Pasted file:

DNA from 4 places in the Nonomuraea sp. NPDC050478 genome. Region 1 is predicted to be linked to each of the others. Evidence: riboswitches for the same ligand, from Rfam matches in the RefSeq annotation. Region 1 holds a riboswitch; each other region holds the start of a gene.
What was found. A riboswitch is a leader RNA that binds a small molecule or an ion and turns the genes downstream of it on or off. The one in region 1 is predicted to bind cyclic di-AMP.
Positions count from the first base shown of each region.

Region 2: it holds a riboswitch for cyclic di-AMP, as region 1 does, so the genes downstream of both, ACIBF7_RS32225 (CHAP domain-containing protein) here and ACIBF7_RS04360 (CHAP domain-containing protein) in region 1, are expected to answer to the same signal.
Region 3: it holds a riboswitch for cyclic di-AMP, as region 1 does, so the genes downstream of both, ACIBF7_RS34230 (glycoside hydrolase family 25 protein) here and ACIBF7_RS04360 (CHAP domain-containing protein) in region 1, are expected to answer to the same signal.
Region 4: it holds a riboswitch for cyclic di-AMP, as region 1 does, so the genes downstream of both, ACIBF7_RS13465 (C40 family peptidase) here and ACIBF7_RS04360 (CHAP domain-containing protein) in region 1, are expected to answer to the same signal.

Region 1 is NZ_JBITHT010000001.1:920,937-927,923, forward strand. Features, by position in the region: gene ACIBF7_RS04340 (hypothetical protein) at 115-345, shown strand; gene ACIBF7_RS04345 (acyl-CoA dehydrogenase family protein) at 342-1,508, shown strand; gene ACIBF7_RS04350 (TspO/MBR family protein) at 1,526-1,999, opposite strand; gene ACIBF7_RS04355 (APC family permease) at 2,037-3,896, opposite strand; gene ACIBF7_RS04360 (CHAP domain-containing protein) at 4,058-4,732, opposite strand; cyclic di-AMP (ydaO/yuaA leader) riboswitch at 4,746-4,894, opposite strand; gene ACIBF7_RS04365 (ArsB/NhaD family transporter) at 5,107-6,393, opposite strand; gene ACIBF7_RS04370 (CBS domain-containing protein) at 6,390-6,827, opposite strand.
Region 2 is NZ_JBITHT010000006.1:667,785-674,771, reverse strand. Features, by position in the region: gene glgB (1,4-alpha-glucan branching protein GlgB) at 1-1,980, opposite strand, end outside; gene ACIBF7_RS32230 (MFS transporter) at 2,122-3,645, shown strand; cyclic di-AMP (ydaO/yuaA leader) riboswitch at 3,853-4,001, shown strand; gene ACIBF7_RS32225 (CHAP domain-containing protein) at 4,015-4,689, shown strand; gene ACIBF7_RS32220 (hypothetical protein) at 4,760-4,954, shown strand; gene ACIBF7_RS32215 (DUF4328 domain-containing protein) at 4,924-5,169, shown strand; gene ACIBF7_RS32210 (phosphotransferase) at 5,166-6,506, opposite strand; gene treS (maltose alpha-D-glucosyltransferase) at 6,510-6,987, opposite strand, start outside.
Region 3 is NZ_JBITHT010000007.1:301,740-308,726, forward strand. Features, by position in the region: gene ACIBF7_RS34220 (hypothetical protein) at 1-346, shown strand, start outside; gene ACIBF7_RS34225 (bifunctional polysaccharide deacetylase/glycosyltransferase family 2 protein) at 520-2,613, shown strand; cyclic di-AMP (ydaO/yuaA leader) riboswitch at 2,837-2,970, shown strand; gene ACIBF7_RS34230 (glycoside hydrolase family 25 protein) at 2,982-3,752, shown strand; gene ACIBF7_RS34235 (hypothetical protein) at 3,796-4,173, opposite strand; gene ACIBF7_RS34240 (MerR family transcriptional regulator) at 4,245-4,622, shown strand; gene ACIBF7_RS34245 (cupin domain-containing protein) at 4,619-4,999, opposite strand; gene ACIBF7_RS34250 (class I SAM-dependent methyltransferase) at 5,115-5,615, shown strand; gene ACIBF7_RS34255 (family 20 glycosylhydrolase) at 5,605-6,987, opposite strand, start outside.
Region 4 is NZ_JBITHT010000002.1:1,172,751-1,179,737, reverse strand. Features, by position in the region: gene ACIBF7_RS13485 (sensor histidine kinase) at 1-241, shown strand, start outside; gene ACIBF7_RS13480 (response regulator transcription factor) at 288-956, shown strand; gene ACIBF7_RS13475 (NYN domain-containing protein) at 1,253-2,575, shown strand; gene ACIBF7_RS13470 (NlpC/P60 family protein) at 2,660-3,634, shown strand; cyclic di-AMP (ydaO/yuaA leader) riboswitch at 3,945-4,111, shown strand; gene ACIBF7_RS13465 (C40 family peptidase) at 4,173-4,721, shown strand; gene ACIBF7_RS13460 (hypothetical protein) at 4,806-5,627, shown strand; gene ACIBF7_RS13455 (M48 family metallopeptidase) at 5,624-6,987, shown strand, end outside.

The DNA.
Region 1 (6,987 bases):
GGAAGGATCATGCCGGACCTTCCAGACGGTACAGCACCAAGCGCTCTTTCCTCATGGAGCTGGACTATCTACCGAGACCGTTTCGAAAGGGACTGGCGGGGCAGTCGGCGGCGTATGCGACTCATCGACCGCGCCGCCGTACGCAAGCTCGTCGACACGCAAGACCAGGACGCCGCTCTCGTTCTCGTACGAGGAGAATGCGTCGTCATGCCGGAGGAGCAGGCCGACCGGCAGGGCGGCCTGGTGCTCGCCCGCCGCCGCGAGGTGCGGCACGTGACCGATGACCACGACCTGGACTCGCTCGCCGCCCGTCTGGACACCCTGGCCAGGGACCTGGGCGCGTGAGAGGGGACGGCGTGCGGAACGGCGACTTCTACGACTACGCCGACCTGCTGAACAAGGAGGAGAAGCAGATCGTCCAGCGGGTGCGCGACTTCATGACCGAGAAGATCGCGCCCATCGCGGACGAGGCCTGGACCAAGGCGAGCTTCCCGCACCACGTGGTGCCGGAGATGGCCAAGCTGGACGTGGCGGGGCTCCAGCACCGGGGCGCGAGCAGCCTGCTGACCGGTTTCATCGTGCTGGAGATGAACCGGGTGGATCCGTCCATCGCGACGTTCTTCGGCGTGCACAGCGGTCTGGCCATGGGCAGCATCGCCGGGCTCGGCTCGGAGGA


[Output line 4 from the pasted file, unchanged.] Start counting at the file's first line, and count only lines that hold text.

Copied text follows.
Region 2: it holds a riboswitch for cyclic di-AMP, as region 1 does, so the genes downstream of both, ACIBF7_RS32225 (CHAP domain-containing protein) here and ACIBF7_RS04360 (CHAP domain-containing protein) in region 1, are expected to answer to the same signal.